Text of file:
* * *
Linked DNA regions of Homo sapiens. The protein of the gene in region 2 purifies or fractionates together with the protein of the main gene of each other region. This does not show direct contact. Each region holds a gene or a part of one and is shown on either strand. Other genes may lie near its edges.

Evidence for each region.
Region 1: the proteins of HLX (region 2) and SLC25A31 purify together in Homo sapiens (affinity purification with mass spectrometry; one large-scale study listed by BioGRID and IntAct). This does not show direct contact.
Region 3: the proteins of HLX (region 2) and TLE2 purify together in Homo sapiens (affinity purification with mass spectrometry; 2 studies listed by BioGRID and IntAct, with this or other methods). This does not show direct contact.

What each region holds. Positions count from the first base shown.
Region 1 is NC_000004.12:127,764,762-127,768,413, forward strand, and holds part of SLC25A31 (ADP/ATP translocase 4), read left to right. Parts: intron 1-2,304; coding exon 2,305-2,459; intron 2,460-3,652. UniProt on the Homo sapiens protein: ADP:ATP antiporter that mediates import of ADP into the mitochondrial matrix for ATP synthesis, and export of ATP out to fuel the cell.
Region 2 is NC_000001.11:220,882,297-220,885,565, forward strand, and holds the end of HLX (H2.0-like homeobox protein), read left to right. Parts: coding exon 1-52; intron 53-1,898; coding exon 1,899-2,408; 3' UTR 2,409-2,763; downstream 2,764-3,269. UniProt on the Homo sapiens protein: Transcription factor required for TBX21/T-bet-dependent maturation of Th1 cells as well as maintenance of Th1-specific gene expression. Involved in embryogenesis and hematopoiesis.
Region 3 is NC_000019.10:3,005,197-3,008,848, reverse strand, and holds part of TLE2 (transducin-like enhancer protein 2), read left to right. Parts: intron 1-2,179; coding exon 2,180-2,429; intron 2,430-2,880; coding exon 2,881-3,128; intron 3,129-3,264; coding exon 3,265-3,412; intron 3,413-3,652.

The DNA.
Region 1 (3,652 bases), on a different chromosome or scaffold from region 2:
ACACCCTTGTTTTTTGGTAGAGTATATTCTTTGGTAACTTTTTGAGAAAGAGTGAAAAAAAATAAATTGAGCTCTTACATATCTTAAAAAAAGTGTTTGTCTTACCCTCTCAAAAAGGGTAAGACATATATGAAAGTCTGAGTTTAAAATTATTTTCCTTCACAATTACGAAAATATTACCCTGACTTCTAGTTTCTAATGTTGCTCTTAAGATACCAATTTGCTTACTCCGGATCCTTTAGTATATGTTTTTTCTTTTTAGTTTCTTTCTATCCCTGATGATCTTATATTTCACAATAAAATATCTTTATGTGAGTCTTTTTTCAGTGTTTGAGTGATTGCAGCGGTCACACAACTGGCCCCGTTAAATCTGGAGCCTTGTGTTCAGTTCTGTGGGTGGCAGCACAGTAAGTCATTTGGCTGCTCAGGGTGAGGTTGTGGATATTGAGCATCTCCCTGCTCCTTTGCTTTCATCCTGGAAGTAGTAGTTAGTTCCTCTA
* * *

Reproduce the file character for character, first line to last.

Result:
Linked DNA regions of Homo sapiens. The protein of the gene in region 2 purifies or fractionates together with the protein of the main gene of each other region. This does not show direct contact. Each region holds a gene or a part of one and is shown on either strand. Other genes may lie near its edges.

Evidence for each region.
Region 1: the proteins of HLX (region 2) and SLC25A31 purify together in Homo sapiens (affinity purification with mass spectrometry; one large-scale study listed by BioGRID and IntAct). This does not show direct contact.
Region 3: the proteins of HLX (region 2) and TLE2 purify together in Homo sapiens (affinity purification with mass spectrometry; 2 studies listed by BioGRID and IntAct, with this or other methods). This does not show direct contact.

What each region holds. Positions count from the first base shown.
Region 1 is NC_000004.12:127,764,762-127,768,413, forward strand, and holds part of SLC25A31 (ADP/ATP translocase 4), read left to right. Parts: intron 1-2,304; coding exon 2,305-2,459; intron 2,460-3,652. UniProt on the Homo sapiens protein: ADP:ATP antiporter that mediates import of ADP into the mitochondrial matrix for ATP synthesis, and export of ATP out to fuel the cell.
Region 2 is NC_000001.11:220,882,297-220,885,565, forward strand, and holds the end of HLX (H2.0-like homeobox protein), read left to right. Parts: coding exon 1-52; intron 53-1,898; coding exon 1,899-2,408; 3' UTR 2,409-2,763; downstream 2,764-3,269. UniProt on the Homo sapiens protein: Transcription factor required for TBX21/T-bet-dependent maturation of Th1 cells as well as maintenance of Th1-specific gene expression. Involved in embryogenesis and hematopoiesis.
Region 3 is NC_000019.10:3,005,197-3,008,848, reverse strand, and holds part of TLE2 (transducin-like enhancer protein 2), read left to right. Parts: intron 1-2,179; coding exon 2,180-2,429; intron 2,430-2,880; coding exon 2,881-3,128; intron 3,129-3,264; coding exon 3,265-3,412; intron 3,413-3,652.

The DNA.
Region 1 (3,652 bases), on a different chromosome or scaffold from region 2:
ACACCCTTGTTTTTTGGTAGAGTATATTCTTTGGTAACTTTTTGAGAAAGAGTGAAAAAAAATAAATTGAGCTCTTACATATCTTAAAAAAAGTGTTTGTCTTACCCTCTCAAAAAGGGTAAGACATATATGAAAGTCTGAGTTTAAAATTATTTTCCTTCACAATTACGAAAATATTACCCTGACTTCTAGTTTCTAATGTTGCTCTTAAGATACCAATTTGCTTACTCCGGATCCTTTAGTATATGTTTTTTCTTTTTAGTTTCTTTCTATCCCTGATGATCTTATATTTCACAATAAAATATCTTTATGTGAGTCTTTTTTCAGTGTTTGAGTGATTGCAGCGGTCACACAACTGGCCCCGTTAAATCTGGAGCCTTGTGTTCAGTTCTGTGGGTGGCAGCACAGTAAGTCATTTGGCTGCTCAGGGTGAGGTTGTGGATATTGAGCATCTCCCTGCTCCTTTGCTTTCATCCTGGAAGTAGTAGTTAGTTCCTCTA